The Rainforest and the Reef
03.26.2017 - 03.30.2017
We had to wait a couple of days in Cairns before we could go out to the Great Barrier Reef, secondary to Cyclone Debbie. On one of those days, we headed further north to the Daintree NP. It is advertised as "the only place in the world where two World Heritage-listed sites exist side by side: Daintree NP and The Great Barrier Reef."
As part of the Wet Tropics of Queensland, the Daintree National Park was created in 1981; in1988 it became a World Heritage Site. The park is divided into two sections: Mossman Gorge and Cape Tribulation. We were mainly in the Cape Tribulation section, which can only be reached by taking a ferry across the Daintree River.
The Cape Tribulation section of the Daintree Rainforest is one of the few places where the "rainforest meets the reef," but more importantly, it's age is what sets it apart. It is famous for being' "the oldest intact lowland tropical rainforest in the world". There are estimates of it being from 110 to 200 million years old. While plants and animals in other places had to adapt to the earth's changing conditions, or die, here they were able to live without reason to change. Sometimes called "green dinosaurs," the rainforest hosts 13 of the world's 19 primitive flowering plant species.
For me, the most coveted sighting was to be that of the Southern Cassowary. This ancient bird began to evolve some 60 million years ago; today it is estimated that more than 150 rainforest plants depend on it to spread their seeds. So happy that our "wait" to see the Great Barrier Reef, resulted in the opportunity to see this amazing bird and place!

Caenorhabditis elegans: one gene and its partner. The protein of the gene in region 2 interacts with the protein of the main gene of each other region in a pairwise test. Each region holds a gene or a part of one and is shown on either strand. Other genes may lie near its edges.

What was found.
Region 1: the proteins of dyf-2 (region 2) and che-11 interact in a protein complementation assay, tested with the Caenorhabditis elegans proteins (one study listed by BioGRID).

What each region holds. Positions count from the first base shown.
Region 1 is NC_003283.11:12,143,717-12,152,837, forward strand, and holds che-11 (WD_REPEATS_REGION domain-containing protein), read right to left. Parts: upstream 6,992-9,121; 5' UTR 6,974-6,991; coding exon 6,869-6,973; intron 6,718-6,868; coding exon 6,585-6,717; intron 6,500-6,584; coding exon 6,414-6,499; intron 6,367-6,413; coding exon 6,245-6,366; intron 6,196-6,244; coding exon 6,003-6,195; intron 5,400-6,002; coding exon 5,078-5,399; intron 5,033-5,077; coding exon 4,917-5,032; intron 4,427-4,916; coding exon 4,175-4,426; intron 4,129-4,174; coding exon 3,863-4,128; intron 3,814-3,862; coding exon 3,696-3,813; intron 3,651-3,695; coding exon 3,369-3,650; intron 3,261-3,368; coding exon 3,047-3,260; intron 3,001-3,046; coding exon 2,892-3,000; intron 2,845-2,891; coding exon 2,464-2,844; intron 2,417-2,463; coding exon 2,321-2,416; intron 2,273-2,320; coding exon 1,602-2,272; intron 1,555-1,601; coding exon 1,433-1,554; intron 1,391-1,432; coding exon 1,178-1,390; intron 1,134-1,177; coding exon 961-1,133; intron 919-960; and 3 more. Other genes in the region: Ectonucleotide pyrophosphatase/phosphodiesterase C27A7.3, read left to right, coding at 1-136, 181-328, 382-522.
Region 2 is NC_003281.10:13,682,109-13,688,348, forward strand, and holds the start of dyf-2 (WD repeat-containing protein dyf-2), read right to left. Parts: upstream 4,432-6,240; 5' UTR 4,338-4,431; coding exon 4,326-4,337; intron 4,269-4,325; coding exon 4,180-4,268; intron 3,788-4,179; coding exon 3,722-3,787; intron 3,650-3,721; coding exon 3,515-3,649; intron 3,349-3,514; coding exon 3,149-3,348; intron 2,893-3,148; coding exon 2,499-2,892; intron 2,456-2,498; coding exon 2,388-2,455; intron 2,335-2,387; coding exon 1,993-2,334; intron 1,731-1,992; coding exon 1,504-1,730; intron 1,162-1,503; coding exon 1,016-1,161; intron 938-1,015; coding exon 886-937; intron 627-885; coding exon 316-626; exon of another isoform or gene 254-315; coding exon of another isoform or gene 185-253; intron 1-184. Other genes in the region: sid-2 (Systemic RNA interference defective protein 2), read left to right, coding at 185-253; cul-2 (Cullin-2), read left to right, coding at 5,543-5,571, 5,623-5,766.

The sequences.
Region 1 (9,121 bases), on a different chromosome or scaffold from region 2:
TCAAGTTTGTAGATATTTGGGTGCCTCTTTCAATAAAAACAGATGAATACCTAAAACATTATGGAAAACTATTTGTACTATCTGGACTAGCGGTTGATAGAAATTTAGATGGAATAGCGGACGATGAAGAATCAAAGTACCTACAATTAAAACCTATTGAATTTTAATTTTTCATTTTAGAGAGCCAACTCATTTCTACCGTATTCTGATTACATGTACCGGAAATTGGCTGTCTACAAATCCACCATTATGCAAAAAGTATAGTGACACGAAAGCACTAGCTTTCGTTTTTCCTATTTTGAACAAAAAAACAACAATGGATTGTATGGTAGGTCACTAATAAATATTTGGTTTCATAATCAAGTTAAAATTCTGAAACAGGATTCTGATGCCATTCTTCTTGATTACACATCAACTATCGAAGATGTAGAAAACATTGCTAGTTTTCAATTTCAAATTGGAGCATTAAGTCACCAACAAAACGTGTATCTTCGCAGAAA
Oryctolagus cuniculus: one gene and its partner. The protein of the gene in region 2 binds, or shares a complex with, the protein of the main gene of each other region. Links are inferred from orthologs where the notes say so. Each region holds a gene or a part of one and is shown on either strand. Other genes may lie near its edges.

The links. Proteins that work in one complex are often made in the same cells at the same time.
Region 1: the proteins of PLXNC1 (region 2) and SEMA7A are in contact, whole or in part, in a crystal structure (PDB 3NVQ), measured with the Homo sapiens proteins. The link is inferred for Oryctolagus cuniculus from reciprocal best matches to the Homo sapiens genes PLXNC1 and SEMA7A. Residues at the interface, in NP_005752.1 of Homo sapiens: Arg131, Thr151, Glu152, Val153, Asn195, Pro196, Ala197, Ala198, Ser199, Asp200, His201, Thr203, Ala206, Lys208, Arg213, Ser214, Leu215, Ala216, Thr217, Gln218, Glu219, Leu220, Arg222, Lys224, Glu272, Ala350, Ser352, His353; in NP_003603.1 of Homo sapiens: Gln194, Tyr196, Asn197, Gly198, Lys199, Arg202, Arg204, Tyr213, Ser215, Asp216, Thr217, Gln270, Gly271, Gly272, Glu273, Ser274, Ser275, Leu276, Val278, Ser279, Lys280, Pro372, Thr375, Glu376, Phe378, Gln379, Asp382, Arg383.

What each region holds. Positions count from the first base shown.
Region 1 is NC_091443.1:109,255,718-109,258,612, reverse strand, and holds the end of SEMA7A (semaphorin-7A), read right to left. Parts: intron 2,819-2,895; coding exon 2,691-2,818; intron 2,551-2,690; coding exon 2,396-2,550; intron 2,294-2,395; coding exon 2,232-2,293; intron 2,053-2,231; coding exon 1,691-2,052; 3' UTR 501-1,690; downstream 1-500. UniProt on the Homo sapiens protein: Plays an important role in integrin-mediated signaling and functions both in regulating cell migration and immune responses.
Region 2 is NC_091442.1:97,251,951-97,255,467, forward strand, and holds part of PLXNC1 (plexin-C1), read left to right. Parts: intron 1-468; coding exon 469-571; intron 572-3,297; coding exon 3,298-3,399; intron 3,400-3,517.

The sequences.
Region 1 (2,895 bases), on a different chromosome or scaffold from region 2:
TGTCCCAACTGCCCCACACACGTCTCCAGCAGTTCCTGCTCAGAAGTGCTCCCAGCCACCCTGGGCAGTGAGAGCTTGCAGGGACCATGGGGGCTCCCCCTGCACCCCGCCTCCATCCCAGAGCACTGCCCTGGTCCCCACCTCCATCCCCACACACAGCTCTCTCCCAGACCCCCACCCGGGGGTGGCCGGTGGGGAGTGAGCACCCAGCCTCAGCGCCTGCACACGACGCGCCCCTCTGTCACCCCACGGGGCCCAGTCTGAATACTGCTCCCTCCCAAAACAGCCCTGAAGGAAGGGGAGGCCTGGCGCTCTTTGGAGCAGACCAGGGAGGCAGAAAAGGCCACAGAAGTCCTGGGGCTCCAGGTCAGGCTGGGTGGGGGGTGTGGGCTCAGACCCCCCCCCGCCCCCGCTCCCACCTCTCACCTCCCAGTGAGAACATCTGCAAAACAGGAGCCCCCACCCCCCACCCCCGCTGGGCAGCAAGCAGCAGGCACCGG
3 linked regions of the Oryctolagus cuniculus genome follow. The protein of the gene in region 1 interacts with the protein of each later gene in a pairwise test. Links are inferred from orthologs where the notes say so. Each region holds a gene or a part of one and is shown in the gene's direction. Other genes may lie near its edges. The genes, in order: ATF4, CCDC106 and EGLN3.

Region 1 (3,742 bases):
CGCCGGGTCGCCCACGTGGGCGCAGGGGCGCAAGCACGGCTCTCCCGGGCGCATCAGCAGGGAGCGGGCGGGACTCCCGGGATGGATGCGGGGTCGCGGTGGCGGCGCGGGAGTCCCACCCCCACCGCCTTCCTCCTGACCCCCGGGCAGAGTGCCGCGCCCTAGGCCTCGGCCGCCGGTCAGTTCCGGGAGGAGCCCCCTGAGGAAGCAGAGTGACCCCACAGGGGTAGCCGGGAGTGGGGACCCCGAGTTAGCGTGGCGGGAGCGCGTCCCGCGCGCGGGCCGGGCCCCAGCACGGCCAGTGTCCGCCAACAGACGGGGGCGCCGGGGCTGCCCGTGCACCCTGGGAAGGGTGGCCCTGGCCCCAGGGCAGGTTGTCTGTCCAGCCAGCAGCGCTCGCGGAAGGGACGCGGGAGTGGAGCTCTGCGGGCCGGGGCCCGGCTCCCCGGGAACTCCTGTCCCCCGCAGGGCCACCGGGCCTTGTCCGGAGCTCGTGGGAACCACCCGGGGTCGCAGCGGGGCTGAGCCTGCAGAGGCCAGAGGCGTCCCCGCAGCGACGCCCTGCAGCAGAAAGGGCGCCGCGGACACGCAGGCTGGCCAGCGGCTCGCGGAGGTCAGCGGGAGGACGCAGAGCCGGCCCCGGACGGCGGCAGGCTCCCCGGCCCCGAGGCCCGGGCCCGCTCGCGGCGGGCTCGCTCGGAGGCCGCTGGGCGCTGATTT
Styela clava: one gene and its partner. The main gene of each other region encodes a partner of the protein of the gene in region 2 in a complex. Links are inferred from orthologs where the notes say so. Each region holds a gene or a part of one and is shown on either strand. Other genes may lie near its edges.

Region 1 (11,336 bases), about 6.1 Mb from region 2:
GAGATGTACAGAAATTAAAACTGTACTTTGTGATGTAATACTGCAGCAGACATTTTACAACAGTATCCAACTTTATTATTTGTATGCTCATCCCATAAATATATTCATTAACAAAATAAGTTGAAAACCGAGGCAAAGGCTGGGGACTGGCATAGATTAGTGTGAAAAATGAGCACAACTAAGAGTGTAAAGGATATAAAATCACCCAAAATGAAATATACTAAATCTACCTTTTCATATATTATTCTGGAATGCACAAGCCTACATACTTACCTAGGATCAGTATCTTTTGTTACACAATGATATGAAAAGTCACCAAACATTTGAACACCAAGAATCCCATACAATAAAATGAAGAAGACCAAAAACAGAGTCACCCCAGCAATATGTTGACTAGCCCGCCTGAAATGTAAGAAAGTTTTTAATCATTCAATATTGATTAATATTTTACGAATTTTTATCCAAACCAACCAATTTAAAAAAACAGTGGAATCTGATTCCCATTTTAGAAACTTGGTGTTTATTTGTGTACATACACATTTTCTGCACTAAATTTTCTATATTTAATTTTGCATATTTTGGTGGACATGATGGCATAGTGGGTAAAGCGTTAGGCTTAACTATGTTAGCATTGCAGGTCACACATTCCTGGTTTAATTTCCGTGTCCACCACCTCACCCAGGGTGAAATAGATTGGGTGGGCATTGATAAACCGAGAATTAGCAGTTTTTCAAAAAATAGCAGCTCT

Cape Tribulation was named by Lieutenant James Cook in 1770. After his ship ran into a part of the Great Barrier Reef near here, he wrote: "I name this point Cape Tribulation, because here began all my troubles". The section of the reef that his ship hit is now called the Endeavor Reef; it was named for Cook's boat, the HMS Endeavour.
Port Douglas was originally an important port for the nearby gold and tin fields. Most of the buildings were destroyed in a cyclone in 1911. It remained a sleepy little fishing village until tourism started here in the 1970's. It gradually ecame a base for trips to the Daintree NP and Great Barrier Reef, and by the late 1980's, resorts were being built here. It is now a popular resort town. In 1996, the Clintons stayed here on their only presidential visit to AU, and Bill Clinton was staying here in 2001, when he learned about the 9/11 attacks.
The Great Barrier Reef
We had to wait for 3 days to go out to the Great Barrier Reef because of Cyclone Debbie. It was still fairly choppy, and I suspect that the visibility wasn't quite as good, but it was beautiful nonetheless. Our catamaran took us to the part of the reef that surrounds the Michaelmus Cay. This is a vegetated sand cay with a seabird sanctuary. Normally, going to the sand cay is also a part of the reef experience, but on this day the waters were too rough.